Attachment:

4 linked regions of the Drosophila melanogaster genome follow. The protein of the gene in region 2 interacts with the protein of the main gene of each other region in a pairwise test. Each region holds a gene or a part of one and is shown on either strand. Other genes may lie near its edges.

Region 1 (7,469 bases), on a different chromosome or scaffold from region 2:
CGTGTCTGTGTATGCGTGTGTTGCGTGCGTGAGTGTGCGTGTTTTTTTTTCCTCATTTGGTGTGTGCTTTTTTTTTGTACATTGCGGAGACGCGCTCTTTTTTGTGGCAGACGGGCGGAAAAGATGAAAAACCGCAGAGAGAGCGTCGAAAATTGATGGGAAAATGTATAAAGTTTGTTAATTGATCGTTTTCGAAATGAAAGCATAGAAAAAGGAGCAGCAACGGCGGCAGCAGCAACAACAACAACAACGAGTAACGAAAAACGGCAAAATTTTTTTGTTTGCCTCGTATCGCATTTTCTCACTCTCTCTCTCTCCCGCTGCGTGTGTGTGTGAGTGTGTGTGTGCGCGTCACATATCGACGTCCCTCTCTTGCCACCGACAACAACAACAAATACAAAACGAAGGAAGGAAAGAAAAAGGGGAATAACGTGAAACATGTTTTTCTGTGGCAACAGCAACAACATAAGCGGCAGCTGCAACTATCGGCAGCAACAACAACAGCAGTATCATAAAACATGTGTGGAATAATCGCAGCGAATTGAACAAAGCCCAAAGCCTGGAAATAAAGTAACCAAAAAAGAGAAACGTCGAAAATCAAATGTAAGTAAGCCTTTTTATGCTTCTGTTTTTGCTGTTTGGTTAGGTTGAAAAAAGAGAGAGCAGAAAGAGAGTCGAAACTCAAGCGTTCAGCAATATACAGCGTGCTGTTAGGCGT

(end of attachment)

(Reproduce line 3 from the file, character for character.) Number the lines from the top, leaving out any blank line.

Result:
CGTGTCTGTGTATGCGTGTGTTGCGTGCGTGAGTGTGCGTGTTTTTTTTTCCTCATTTGGTGTGTGCTTTTTTTTTGTACATTGCGGAGACGCGCTCTTTTTTGTGGCAGACGGGCGGAAAAGATGAAAAACCGCAGAGAGAGCGTCGAAAATTGATGGGAAAATGTATAAAGTTTGTTAATTGATCGTTTTCGAAATGAAAGCATAGAAAAAGGAGCAGCAACGGCGGCAGCAGCAACAACAACAACAACGAGTAACGAAAAACGGCAAAATTTTTTTGTTTGCCTCGTATCGCATTTTCTCACTCTCTCTCTCTCCCGCTGCGTGTGTGTGTGAGTGTGTGTGTGCGCGTCACATATCGACGTCCCTCTCTTGCCACCGACAACAACAACAAATACAAAACGAAGGAAGGAAAGAAAAAGGGGAATAACGTGAAACATGTTTTTCTGTGGCAACAGCAACAACATAAGCGGCAGCTGCAACTATCGGCAGCAACAACAACAGCAGTATCATAAAACATGTGTGGAATAATCGCAGCGAATTGAACAAAGCCCAAAGCCTGGAAATAAAGTAACCAAAAAAGAGAAACGTCGAAAATCAAATGTAAGTAAGCCTTTTTATGCTTCTGTTTTTGCTGTTTGGTTAGGTTGAAAAAAGAGAGAGCAGAAAGAGAGTCGAAACTCAAGCGTTCAGCAATATACAGCGTGCTGTTAGGCGT